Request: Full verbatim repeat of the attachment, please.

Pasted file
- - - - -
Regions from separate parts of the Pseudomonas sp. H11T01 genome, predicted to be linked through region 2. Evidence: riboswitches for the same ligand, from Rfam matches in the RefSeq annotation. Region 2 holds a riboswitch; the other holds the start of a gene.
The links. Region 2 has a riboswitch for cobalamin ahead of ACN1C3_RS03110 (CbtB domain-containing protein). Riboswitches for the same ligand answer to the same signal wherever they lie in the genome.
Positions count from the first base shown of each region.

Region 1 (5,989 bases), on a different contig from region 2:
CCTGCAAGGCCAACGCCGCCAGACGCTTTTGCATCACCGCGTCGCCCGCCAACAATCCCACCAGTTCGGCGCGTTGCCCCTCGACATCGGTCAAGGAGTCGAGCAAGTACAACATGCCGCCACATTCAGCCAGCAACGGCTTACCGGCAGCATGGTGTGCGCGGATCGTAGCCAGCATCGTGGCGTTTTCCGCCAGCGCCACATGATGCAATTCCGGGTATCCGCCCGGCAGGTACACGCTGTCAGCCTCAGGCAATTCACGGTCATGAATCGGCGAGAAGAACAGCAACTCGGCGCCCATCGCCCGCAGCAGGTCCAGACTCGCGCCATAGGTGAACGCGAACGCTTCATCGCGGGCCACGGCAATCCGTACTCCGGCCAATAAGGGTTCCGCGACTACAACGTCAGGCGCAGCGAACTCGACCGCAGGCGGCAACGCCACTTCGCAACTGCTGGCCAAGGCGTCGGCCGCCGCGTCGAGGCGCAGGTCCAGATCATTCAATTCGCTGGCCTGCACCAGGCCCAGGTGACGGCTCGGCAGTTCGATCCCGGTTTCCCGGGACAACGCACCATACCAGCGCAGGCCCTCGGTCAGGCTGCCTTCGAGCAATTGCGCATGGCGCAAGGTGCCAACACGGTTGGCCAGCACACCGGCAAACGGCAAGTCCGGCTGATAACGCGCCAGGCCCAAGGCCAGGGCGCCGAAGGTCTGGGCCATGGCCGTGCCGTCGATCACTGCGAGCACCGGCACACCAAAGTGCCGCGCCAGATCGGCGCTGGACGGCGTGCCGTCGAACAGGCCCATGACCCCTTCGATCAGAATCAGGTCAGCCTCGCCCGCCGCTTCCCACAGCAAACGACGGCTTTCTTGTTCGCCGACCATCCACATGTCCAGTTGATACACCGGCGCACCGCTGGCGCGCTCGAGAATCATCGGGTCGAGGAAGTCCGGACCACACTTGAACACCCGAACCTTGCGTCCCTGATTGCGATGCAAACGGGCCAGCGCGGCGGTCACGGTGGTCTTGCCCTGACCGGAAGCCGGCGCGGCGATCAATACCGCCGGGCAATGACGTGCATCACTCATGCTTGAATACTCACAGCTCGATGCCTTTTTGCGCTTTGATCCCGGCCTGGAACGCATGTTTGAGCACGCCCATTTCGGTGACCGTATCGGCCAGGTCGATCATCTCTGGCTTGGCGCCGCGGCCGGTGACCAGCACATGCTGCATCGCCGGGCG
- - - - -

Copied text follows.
Regions from separate parts of the Pseudomonas sp. H11T01 genome, predicted to be linked through region 2. Evidence: riboswitches for the same ligand, from Rfam matches in the RefSeq annotation. Region 2 holds a riboswitch; the other holds the start of a gene.
The links. Region 2 has a riboswitch for cobalamin ahead of ACN1C3_RS03110 (CbtB domain-containing protein). Riboswitches for the same ligand answer to the same signal wherever they lie in the genome.
Positions count from the first base shown of each region.

Region 1 (5,989 bases), on a different contig from region 2:
CCTGCAAGGCCAACGCCGCCAGACGCTTTTGCATCACCGCGTCGCCCGCCAACAATCCCACCAGTTCGGCGCGTTGCCCCTCGACATCGGTCAAGGAGTCGAGCAAGTACAACATGCCGCCACATTCAGCCAGCAACGGCTTACCGGCAGCATGGTGTGCGCGGATCGTAGCCAGCATCGTGGCGTTTTCCGCCAGCGCCACATGATGCAATTCCGGGTATCCGCCCGGCAGGTACACGCTGTCAGCCTCAGGCAATTCACGGTCATGAATCGGCGAGAAGAACAGCAACTCGGCGCCCATCGCCCGCAGCAGGTCCAGACTCGCGCCATAGGTGAACGCGAACGCTTCATCGCGGGCCACGGCAATCCGTACTCCGGCCAATAAGGGTTCCGCGACTACAACGTCAGGCGCAGCGAACTCGACCGCAGGCGGCAACGCCACTTCGCAACTGCTGGCCAAGGCGTCGGCCGCCGCGTCGAGGCGCAGGTCCAGATCATTCAATTCGCTGGCCTGCACCAGGCCCAGGTGACGGCTCGGCAGTTCGATCCCGGTTTCCCGGGACAACGCACCATACCAGCGCAGGCCCTCGGTCAGGCTGCCTTCGAGCAATTGCGCATGGCGCAAGGTGCCAACACGGTTGGCCAGCACACCGGCAAACGGCAAGTCCGGCTGATAACGCGCCAGGCCCAAGGCCAGGGCGCCGAAGGTCTGGGCCATGGCCGTGCCGTCGATCACTGCGAGCACCGGCACACCAAAGTGCCGCGCCAGATCGGCGCTGGACGGCGTGCCGTCGAACAGGCCCATGACCCCTTCGATCAGAATCAGGTCAGCCTCGCCCGCCGCTTCCCACAGCAAACGACGGCTTTCTTGTTCGCCGACCATCCACATGTCCAGTTGATACACCGGCGCACCGCTGGCGCGCTCGAGAATCATCGGGTCGAGGAAGTCCGGACCACACTTGAACACCCGAACCTTGCGTCCCTGATTGCGATGCAAACGGGCCAGCGCGGCGGTCACGGTGGTCTTGCCCTGACCGGAAGCCGGCGCGGCGATCAATACCGCCGGGCAATGACGTGCATCACTCATGCTTGAATACTCACAGCTCGATGCCTTTTTGCGCTTTGATCCCGGCCTGGAACGCATGTTTGAGCACGCCCATTTCGGTGACCGTATCGGCCAGGTCGATCATCTCTGGCTTGGCGCCGCGGCCGGTGACCAGCACATGCTGCATCGCCGGGCG